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International Journal of Antennas and Propagation

Volume 2014 (2014), Article ID 541264, 6 pages

http://dx.doi.org/10.1155/2014/541264
Research Article

Dual-Band Notch Filter Based on Twist Split Ring Resonators

1Key Laboratory of Broadband Optical Fiber Transmission & Communication Networks, Centre for RFIC and System Technology, School of Communication and Information Engineering, University of Electronic Science and Technology of China, Chengdu 611731, China

2School of Electronic and Information Engineering, Beijing University of Aeronautics and Astronautics, Beijing 100191, China

Received 9 December 2013; Revised 8 February 2014; Accepted 18 February 2014; Published 30 April 2014

Academic Editor: Francisco Falcone

Copyright © 2014 Haibin Sun et al. This is an open access article distributed under the Creative Commons Attribution License, which permits unrestricted use, distribution, and reproduction in any medium, provided the original work is properly cited.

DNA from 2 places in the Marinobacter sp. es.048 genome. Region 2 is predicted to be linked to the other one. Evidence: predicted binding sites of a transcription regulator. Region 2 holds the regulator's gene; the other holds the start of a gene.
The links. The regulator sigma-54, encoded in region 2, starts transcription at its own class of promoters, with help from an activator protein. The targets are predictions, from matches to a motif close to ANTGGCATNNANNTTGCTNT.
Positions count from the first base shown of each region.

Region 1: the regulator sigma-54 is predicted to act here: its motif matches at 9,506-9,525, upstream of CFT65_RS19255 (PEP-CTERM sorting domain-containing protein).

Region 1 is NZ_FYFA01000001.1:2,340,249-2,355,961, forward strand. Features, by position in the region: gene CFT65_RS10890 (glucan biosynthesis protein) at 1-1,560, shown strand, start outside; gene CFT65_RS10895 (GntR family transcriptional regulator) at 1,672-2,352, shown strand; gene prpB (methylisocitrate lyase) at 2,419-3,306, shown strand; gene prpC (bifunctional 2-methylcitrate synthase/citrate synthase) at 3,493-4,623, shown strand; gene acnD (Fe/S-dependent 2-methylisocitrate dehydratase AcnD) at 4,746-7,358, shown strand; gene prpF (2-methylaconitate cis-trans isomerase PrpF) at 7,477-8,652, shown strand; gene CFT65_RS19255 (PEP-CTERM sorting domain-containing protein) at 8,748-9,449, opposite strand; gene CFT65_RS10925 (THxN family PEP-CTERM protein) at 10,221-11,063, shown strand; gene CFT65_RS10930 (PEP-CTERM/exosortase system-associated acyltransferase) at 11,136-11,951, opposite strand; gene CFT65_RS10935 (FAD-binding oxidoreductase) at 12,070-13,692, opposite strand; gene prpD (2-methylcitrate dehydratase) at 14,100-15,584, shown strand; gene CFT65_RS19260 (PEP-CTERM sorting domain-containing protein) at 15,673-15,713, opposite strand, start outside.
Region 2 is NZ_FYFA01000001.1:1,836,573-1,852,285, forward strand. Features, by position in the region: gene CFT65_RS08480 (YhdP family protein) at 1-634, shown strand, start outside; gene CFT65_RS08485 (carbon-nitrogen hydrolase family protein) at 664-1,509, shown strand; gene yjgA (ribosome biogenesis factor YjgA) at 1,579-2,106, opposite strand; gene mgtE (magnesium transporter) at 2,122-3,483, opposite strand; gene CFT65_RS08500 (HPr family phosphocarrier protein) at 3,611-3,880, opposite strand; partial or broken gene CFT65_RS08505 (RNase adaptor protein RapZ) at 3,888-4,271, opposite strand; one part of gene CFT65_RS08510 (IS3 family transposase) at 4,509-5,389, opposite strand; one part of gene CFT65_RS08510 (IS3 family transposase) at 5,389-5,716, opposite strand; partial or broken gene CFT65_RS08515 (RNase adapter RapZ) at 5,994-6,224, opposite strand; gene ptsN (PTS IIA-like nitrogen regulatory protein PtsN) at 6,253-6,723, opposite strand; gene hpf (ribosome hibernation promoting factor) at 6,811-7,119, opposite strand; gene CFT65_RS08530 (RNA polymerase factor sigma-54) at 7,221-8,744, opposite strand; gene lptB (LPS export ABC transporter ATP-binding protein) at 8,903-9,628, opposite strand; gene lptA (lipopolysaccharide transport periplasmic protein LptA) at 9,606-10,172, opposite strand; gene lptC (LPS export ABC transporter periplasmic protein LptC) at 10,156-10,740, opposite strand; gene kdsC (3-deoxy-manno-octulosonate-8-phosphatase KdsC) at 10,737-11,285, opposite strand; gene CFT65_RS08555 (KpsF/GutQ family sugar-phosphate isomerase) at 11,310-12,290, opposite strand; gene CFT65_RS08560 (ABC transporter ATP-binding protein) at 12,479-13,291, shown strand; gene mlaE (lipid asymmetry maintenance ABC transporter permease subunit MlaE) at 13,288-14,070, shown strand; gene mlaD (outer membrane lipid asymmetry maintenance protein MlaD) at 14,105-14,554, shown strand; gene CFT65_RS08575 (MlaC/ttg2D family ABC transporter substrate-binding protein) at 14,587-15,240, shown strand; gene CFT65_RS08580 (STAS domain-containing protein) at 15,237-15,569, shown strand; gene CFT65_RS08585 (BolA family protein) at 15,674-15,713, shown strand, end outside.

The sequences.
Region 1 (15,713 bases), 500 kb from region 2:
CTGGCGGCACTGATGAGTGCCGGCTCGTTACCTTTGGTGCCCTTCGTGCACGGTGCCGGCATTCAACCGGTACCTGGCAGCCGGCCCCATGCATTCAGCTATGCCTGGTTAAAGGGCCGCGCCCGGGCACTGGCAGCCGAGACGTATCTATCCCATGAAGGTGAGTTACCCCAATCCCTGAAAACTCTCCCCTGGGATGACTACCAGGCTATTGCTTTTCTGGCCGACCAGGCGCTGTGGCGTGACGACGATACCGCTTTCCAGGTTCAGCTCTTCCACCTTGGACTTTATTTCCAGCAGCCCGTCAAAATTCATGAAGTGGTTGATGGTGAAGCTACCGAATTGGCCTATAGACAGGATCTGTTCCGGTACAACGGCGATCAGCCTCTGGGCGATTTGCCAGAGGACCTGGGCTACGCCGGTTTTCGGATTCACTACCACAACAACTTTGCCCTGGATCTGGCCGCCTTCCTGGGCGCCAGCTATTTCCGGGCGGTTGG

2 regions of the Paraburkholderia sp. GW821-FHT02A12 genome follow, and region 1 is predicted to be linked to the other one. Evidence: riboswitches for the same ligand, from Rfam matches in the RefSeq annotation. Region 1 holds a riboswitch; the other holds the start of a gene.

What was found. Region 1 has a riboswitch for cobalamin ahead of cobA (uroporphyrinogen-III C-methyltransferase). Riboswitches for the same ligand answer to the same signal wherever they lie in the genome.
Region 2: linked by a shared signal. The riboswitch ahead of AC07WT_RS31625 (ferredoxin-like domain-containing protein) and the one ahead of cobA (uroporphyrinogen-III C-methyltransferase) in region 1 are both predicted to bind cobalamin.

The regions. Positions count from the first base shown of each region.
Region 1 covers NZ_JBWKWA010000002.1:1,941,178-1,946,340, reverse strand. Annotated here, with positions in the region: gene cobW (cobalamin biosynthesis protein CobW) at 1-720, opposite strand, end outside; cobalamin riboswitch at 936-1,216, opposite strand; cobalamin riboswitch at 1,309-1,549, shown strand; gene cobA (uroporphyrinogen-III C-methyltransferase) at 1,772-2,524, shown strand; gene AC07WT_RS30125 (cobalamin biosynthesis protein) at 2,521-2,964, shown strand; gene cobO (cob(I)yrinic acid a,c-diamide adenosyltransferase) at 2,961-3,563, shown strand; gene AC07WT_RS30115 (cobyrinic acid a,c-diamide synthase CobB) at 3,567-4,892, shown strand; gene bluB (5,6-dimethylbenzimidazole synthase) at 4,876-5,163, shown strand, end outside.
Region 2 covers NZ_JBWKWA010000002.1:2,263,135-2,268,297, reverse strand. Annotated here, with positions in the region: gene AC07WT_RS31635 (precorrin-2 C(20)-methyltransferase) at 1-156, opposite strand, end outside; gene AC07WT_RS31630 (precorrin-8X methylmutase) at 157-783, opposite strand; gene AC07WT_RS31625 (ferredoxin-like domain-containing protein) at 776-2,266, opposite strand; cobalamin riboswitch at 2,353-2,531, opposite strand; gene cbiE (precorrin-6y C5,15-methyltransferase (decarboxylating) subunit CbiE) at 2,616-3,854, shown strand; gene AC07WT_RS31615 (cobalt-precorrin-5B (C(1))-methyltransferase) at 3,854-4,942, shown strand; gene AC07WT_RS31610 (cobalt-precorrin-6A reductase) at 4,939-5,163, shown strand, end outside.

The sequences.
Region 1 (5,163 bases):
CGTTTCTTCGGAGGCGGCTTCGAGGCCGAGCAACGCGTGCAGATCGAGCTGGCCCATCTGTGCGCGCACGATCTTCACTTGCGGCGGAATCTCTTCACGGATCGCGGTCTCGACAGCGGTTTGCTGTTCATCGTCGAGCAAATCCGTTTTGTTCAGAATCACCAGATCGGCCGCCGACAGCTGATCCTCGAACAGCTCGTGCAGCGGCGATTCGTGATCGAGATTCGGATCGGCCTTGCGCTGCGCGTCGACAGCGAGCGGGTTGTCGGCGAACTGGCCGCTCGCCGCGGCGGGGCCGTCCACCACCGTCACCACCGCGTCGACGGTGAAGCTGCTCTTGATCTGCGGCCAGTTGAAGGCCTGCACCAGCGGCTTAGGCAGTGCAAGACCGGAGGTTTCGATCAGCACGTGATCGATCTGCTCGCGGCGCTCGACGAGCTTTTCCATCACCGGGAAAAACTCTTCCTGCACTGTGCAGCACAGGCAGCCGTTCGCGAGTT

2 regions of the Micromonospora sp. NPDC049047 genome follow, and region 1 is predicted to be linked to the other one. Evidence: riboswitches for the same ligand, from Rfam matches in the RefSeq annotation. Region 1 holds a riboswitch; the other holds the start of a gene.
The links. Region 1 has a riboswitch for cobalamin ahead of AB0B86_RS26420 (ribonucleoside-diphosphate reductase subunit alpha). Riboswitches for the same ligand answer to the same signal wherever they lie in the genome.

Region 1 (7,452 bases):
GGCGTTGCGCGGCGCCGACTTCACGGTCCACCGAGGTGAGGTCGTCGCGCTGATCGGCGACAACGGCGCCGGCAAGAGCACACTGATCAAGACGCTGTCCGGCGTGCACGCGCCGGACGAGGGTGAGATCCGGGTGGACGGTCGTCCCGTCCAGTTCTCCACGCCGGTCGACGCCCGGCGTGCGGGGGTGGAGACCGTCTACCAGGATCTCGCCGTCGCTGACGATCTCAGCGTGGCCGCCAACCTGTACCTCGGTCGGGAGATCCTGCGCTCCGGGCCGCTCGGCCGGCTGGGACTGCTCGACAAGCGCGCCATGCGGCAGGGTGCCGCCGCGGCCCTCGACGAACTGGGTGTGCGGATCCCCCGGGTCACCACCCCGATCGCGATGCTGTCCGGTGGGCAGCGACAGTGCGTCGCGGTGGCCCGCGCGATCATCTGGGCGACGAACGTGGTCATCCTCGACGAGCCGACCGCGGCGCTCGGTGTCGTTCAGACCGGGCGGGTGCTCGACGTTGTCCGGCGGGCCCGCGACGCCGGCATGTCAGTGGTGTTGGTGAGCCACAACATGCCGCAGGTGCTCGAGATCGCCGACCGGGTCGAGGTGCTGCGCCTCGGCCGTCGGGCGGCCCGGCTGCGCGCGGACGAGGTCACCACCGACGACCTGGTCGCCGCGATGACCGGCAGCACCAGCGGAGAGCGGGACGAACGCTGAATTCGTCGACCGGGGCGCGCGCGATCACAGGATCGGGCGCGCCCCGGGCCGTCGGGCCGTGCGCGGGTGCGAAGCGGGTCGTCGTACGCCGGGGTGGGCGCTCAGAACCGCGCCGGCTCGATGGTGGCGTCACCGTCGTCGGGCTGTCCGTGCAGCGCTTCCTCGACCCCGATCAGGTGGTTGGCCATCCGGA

Abstract

A novel dual-band rectangular waveguide notch filter is experimentally investigated in this paper. Such filter is realized by integrating two pairs of split ring resonators (SRRs) printed on the two sides of a dielectric slab with twist angles and separated as a distance in the center of the rectangular waveguide. Due to the coupling effects between the twist SRRs and between the original SRRs and their mirror images generated by the metallic walls perpendicular to the E-field direction, it can flexibly contribute two disjunct resonance states and result in the dual-band notch properties. Furthermore, the two resonance frequencies can be controlled by changing the twist angles, resulting in the shifts of notch frequency bands.